Kolkata, February 7, 2018

The move to relax norms for levy of Minimum Alternate Tax (MAT) on companies facing corporate insolvency proceedings, as announced in the Budget, is likely to kindle investors’ interest in acquiring controlling stake in such companies.

According to Section 115JB of the Income Tax Act, MAT is levied on book profit after deducting the amount of loss brought forward or unabsorbed depreciation, whichever is less.

The Finance Bill 2018 has clarified that in computing MAT in case of a company whose application for corporate insolvency resolution under the Insolvency and Bankruptcy Code 2016 has been admitted by the Adjudicating Authority, an aggregate amount of unabsorbed depreciation and loss brought forward (excluding unabsorbed depreciation) shall be allowed to be reduced from book profits.

Consequently, such companies would be entitled to reduce the loss brought forward (excluding unabsorbed depreciation) and unabsorbed depreciation for the purpose of computing Book Profits under MAT. The relaxed norms will be effective from April 1 and will accordingly apply in relation to assessment year 2018-19 and onwards.

“The measure announced in the Budget will help motivate and revive insolvent companies,” Dinesh Agarwal, Partner, Tax & Regulatory Services, Enrst & Young LLP told BusinessLine.

There has been a rise in the number of cases being filed for corporate insolvency resolution process (CIRP) since the enactment and notification of relevant provisions in December 2016.

As per information available in the quarterly newsletter of Insolvency and Bankruptcy Board of India (IBBI), close to 2,434 fresh cases were filed and 2,304 cases of winding up of companies were transferred from various High Courts. Of the total, 2,750 cases were disposed while 1,988 are pending as of November 2017.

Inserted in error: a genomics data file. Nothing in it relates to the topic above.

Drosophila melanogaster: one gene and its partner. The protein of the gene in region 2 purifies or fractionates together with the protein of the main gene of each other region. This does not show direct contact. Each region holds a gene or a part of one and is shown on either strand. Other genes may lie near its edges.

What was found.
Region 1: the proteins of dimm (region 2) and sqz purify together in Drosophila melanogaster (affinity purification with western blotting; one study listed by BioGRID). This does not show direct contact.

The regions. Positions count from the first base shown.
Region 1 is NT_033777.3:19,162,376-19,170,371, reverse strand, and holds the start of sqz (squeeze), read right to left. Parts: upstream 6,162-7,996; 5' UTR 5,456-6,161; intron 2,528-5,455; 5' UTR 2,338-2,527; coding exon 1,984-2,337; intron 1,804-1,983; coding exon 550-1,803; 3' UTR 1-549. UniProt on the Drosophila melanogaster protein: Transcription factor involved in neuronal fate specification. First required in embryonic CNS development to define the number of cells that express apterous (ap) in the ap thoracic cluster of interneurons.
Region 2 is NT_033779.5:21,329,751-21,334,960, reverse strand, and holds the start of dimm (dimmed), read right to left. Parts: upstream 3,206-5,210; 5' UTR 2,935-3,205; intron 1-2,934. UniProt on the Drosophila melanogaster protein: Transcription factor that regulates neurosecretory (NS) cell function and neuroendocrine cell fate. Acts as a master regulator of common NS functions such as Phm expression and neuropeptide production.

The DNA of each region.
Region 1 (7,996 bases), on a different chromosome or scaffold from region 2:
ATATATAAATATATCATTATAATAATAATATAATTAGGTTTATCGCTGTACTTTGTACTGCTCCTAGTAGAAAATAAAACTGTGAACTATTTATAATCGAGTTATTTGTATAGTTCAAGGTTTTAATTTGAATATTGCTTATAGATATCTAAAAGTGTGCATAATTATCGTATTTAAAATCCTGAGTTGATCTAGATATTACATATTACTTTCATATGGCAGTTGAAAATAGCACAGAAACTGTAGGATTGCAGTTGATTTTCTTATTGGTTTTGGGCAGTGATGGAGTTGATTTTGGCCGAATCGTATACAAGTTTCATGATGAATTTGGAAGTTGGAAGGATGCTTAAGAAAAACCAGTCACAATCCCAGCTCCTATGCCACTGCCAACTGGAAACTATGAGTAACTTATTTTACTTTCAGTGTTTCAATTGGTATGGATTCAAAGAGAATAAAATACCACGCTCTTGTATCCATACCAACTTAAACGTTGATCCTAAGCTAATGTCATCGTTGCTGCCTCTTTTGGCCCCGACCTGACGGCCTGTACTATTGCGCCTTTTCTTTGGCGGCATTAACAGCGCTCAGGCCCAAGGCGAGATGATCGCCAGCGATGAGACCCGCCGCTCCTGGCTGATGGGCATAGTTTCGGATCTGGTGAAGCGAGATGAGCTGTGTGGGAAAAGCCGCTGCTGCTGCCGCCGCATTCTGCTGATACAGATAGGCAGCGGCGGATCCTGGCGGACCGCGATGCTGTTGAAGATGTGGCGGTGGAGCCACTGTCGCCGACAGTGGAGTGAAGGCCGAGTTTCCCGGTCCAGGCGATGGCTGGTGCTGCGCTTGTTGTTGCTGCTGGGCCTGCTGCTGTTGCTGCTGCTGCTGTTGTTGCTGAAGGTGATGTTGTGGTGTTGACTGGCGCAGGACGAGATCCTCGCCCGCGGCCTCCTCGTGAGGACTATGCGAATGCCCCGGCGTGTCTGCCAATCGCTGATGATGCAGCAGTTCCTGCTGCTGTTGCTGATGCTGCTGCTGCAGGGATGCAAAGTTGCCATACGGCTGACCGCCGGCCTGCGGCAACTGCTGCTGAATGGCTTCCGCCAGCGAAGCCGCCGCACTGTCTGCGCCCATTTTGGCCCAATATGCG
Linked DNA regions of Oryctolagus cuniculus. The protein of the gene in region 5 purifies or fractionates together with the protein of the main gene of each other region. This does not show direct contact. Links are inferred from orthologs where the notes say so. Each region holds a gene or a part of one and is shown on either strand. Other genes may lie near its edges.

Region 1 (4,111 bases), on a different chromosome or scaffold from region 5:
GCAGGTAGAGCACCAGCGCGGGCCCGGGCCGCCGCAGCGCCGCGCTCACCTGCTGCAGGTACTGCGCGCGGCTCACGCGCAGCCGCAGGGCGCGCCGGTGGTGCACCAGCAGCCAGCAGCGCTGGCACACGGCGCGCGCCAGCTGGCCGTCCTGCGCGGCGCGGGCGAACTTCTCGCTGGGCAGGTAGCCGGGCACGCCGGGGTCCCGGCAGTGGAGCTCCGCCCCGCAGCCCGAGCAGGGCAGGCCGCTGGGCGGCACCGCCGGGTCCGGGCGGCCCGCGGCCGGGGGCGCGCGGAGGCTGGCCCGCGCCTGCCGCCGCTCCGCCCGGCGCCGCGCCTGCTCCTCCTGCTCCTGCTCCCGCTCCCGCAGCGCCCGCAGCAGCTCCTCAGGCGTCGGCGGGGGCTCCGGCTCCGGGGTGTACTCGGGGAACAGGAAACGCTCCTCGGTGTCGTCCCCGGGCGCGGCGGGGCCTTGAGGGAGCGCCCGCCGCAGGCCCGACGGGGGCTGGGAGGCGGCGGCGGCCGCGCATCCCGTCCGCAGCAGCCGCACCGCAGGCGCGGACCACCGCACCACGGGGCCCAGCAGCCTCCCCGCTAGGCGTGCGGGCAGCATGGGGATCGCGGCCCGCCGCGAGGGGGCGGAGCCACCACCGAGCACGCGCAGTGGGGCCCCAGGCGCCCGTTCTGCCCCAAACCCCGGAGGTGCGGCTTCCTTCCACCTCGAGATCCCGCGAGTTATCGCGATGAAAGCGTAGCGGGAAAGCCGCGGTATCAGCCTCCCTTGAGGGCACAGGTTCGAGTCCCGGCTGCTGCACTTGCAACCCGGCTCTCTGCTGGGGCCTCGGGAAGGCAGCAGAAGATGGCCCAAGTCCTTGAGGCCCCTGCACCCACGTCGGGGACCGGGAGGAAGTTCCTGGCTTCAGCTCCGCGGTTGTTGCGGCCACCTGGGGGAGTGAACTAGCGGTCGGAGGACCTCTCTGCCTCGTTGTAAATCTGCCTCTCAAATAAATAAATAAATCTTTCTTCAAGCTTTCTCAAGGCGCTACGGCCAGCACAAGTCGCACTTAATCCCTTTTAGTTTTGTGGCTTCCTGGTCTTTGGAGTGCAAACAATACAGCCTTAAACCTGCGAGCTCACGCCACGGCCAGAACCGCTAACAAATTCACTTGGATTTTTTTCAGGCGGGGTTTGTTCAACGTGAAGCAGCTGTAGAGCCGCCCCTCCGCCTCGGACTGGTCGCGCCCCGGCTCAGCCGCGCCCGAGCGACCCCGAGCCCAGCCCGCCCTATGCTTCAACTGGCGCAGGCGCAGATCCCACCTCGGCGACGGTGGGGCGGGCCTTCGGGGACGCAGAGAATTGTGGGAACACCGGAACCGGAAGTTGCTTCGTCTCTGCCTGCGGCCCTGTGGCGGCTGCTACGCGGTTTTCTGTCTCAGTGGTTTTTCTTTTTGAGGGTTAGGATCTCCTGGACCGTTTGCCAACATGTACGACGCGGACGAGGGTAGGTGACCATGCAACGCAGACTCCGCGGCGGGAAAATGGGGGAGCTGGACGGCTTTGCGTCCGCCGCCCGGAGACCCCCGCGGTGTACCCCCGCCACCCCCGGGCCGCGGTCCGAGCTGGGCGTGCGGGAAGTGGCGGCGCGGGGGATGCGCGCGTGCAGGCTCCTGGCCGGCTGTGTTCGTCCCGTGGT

As of end- December, 461 corporates were undergoing resolution process. Further, CIRPs have resulted in 10 resolutions and 30 liquidation, the IBBI newsletter said.

The Budget provision allowing companies under bankruptcy to set off losses brought forward, including unabsorbed depreciation, from the book profit for levy of MAT, can offset the notional profit arising from the debt haircuts and aid in the resolution, Atanu Mukherjee, President, MN Dastur & Co, said.

“In effect the provision acts as a tax waiver on the notional profit , thus making the acquisition more attractive at original valuations, than with no waiver at all,” he pointed out.

Tax waiver only partial

However, the carry forward loss may or may not entirely offset the notional profit due to debt haircuts; it will be determined on the basis of the amount of haircut vis-a-vis the amount of carry forward loss. This would mean that the tax waiver could turn out to be ‘partial’.

“To the extent that the debt haircut exceeds the amount of carry forward loss that can be applied, tax will accrue on the difference. In that case it is likely that the acquiring company will revise its valuation downwards commensurately to accommodate the tax on the difference,” Mukherjee said.

According to Vinita Krishnan, Associate Director, Khaitan & Co, while a complete exemption from MAT would have been ideal, but this relief should help least debt ridden companies having substantial book losses.

“Any write off of loan or interest can get set-off against such aggregate book loss. We have already seen from the media reports, competitiveness increase in case of Electrosteel Steel where Tata steel has sought to bid afresh in view of clarity on this MAT relief,” she said.

[The Hindu Business Line]